Urtica simensis (Steud.)
Samma is an erect non-branched, wild-growing nettle plant. Leaves are oval and coarsely toothed. The whole plant is cowered with stinging hairs. The plant grows all year round and therefore can be harvested whenever there is a need.
Edible part(s), preparation methods and palatability
leaves are edible. As the leaves are stinging the hands have to be protected for collection. The leaves are cut and spread out between two hides on the ground. The leaves have to be crushed between the two hides by either stamping on them or by using the hands to rub them. This process is necessary to avoid the burning sensation of the leaves. Then inspect if there are any insects, caterpillars or other vermin among the crushed leaves. After that the leaves can be boiled. When boiled the leaves have to be grid one more time to become a smooth puree, a bit like spinach puree. The puree can be salted and peppered and eaten either by its own or together with injera. The time required for cooking is approximately 3 hours. Interviewed farmers have reported no unpleasant side effects. The plant is predominately collected by women and children, but eaten by everybody in times of food shortage.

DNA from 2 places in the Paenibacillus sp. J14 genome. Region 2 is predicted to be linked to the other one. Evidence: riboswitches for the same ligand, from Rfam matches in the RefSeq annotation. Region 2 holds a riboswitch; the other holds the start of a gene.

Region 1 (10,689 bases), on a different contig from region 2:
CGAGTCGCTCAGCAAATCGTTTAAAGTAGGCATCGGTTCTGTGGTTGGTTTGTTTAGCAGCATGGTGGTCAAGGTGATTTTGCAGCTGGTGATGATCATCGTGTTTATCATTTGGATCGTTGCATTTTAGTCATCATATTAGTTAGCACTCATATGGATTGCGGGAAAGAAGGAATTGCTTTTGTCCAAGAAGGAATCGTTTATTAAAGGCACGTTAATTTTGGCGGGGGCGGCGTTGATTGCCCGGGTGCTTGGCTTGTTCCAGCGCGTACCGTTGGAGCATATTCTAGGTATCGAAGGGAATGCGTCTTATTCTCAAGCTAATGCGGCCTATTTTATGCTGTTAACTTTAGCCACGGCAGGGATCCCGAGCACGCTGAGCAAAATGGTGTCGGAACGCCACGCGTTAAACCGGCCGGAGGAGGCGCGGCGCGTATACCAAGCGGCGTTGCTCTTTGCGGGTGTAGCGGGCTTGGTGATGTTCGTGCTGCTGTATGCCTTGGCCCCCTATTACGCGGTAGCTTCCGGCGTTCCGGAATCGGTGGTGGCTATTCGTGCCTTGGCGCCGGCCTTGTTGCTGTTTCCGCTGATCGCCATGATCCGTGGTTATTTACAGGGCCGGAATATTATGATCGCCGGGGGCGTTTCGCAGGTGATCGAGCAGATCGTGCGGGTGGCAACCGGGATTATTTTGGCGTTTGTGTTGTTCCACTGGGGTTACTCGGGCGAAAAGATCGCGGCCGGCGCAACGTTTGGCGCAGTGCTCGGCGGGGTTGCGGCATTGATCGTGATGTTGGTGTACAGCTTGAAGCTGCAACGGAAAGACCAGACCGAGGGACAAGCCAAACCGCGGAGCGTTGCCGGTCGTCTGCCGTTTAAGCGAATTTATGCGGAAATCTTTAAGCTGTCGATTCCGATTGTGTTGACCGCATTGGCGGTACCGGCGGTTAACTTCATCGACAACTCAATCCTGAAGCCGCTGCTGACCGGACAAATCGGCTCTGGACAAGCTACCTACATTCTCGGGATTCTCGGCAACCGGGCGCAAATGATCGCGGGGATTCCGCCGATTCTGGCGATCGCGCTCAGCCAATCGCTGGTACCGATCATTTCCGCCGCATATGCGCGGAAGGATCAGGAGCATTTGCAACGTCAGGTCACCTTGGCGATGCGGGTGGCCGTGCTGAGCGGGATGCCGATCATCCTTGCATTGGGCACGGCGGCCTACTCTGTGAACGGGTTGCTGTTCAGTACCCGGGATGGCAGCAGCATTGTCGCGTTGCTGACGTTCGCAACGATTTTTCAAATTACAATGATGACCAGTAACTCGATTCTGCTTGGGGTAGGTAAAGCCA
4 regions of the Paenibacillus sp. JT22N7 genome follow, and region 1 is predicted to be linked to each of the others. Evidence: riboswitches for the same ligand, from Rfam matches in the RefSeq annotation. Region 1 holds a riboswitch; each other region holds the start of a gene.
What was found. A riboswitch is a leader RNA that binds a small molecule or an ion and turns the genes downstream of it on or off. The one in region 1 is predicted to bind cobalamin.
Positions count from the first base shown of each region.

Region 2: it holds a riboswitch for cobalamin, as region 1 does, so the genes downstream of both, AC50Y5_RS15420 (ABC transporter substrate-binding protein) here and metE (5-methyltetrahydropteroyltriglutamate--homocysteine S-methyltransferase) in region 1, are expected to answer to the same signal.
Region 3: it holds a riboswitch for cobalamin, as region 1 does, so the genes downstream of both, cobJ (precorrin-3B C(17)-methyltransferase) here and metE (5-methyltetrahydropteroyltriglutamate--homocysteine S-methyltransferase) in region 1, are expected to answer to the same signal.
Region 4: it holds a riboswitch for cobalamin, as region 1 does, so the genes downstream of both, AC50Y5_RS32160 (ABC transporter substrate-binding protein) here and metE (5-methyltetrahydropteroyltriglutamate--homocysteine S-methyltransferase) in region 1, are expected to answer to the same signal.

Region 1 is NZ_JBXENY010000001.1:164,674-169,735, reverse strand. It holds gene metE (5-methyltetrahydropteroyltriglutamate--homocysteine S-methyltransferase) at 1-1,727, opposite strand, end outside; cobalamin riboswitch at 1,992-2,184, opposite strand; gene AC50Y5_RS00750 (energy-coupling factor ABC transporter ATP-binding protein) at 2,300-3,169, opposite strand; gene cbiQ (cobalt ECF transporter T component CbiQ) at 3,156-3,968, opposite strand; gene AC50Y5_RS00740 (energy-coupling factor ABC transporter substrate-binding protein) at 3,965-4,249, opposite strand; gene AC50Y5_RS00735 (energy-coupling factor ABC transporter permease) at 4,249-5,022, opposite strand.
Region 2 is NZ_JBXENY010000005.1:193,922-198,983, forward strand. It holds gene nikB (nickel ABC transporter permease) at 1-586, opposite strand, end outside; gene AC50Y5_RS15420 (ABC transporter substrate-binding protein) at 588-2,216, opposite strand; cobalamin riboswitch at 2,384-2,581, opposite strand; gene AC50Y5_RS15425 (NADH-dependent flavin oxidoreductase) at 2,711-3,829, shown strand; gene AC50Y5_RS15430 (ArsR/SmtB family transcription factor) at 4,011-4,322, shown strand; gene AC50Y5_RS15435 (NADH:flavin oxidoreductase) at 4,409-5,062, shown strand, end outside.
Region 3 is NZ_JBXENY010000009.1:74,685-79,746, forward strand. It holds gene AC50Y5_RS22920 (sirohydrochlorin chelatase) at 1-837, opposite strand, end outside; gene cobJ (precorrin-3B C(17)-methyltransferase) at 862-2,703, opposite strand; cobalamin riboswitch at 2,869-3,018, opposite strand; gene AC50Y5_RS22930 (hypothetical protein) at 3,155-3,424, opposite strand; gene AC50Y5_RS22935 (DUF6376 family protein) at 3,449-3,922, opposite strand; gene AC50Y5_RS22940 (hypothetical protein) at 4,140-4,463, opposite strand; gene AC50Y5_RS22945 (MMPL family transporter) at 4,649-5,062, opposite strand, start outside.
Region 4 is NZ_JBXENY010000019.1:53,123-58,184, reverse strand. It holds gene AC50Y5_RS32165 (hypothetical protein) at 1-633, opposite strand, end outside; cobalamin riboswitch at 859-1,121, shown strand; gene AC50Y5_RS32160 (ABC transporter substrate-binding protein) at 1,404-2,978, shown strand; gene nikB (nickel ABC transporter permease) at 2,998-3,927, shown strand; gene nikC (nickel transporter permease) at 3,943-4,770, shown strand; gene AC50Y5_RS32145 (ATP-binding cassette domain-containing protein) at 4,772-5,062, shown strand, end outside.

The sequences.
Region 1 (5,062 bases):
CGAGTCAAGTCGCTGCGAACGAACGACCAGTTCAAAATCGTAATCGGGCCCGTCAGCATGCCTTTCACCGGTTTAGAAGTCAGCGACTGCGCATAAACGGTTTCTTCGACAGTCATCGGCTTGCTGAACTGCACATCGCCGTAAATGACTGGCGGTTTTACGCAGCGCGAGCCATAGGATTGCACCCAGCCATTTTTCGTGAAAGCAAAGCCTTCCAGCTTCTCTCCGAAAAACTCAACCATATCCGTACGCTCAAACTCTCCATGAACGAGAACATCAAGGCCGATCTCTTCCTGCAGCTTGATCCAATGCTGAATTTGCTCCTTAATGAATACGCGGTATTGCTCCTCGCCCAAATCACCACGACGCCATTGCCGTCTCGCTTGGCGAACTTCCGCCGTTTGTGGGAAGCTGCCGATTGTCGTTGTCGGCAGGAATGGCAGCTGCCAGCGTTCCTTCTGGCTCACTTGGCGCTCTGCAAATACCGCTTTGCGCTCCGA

Grows in the highlands and especially found in the highlands of North & South Gonder, North & South Welo, North Shewa, Wag Hamra (2,500 - 3,500m). The plant grows wild as a weed in uncultivated fields and pastureland.
Propagates by seeds and rhizomes
(1) Wag Hamra; (2) Gidan Woreda, North Welo; (3) Mekane Birhan, Jana Mora Woreda, North Gonder; (4) Debark, North Gonder
The plant is also used as a medicine to ease aching joints and for liver complaints.
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